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Per-Database FileMaker Plug-Ins

by HOnza Koudelka

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Hal Gumbert (@campsoftware) has started an interesting topic on Twitter today:

“I would love to include FileMaker plugins IN the FileMaker file within the ‘File Options’ dialog. Should have ‘File Plugins’, ‘App Plugins’, and ‘Computer Plugins’. ‘File Plugins’ would be stored IN db.”

This topic quickly turned to be full of ideas and opinions. Way more than can reasonably fit in Twitter’s message length limit.

Since my company is a FileMaker plug-in vendor and we also did quite a bit to ease installing FileMaker plug-ins with our 24U Plug-In AutoInstaller (available since 2003), I got the idea to do an interview over Skype with Hal. I also invited Mark Cyrulik (@mcyrulik) who participated in the discussion with pertinent comments.

I am glad that Hal and Mark agreed and so I can now share the whole interview with you.

Let me start by introducing the participants.

Hal Gumbert (@campsoftware) is a FileMaker consultant and developer with based in Orlando, FL. Hal is certified in FileMaker versions 7, 8, 9, 10, and 11. CampSoftware assist small businesses with their needs and share their tools with other developers like FMSnippets. CampSoftware also offer their own plug-in installing utility called FM Extensions Installer.

Mark Cyrulik (@mcyrulik) is a Systems Analyst and in-house FileMaker and web developer. Mark has over 6 years of FileMaker experience developing custom FileMaker and web solutions for customers and internal users, as well as integrating FileMaker with internal systems and various third party applications from accounting systems to manufacturing software.

OK, now let’s dive into the topic. I didn’t have a Skype call recorder ready so we briefly discussed using text chat and will follow up with voice call later…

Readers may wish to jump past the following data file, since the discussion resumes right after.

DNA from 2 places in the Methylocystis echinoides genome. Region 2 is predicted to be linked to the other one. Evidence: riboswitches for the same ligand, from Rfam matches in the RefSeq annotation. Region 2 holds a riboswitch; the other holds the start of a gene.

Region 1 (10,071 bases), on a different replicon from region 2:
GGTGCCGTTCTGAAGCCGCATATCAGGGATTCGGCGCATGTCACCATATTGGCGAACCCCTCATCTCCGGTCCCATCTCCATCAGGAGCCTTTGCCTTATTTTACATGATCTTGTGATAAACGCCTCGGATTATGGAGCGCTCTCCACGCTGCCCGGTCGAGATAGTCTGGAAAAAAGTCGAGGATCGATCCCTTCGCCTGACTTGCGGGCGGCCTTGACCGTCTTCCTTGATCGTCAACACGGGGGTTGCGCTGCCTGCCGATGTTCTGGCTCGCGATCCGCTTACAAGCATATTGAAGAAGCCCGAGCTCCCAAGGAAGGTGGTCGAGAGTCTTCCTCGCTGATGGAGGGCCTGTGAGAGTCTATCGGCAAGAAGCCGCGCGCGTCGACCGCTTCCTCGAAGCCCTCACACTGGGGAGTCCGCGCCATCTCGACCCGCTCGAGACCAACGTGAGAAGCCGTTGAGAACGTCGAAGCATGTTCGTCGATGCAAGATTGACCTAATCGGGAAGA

HOnza: Hal, Mark, thank you again for joining me for this discussion about the possible future of installing FileMaker plug-ins.

Hal: Thank you! It’s fun thinking about what we would like.

HOnza: Hal, you have mentioned your idea on Twitter. Basically in addition to computer wide and user specific installation locations, you would like to have file-specific installation option added. What is the primairy reason you’re hoping for this?

Hal: Installing extensions has always been difficult for users. Developers find it to be not so hard to install them by hand. Automation has been a bit harder. I love how FileMaker databases can embed image files on layout, so I was thinking how nice it would be to store extensions too. After all, most databases are designed to work with specific extensions.

HOnza: OK, so you’re meaning solution-specific installation rather than file-specific?

Hal: Well, there’s no definition of a ‘solution’ in FileMaker, but we all know what a file is. The idea is to put the extension to be used with that particular file into the File. Maybe via the File Options Window where you set the Startup Script and Startup Layout. A File Extension would be used first, then a Application Extension, then the Computer Extensions. The other problem is that you never know what extensions are installed on a particular computer. Placing them in the database file removes all those worries.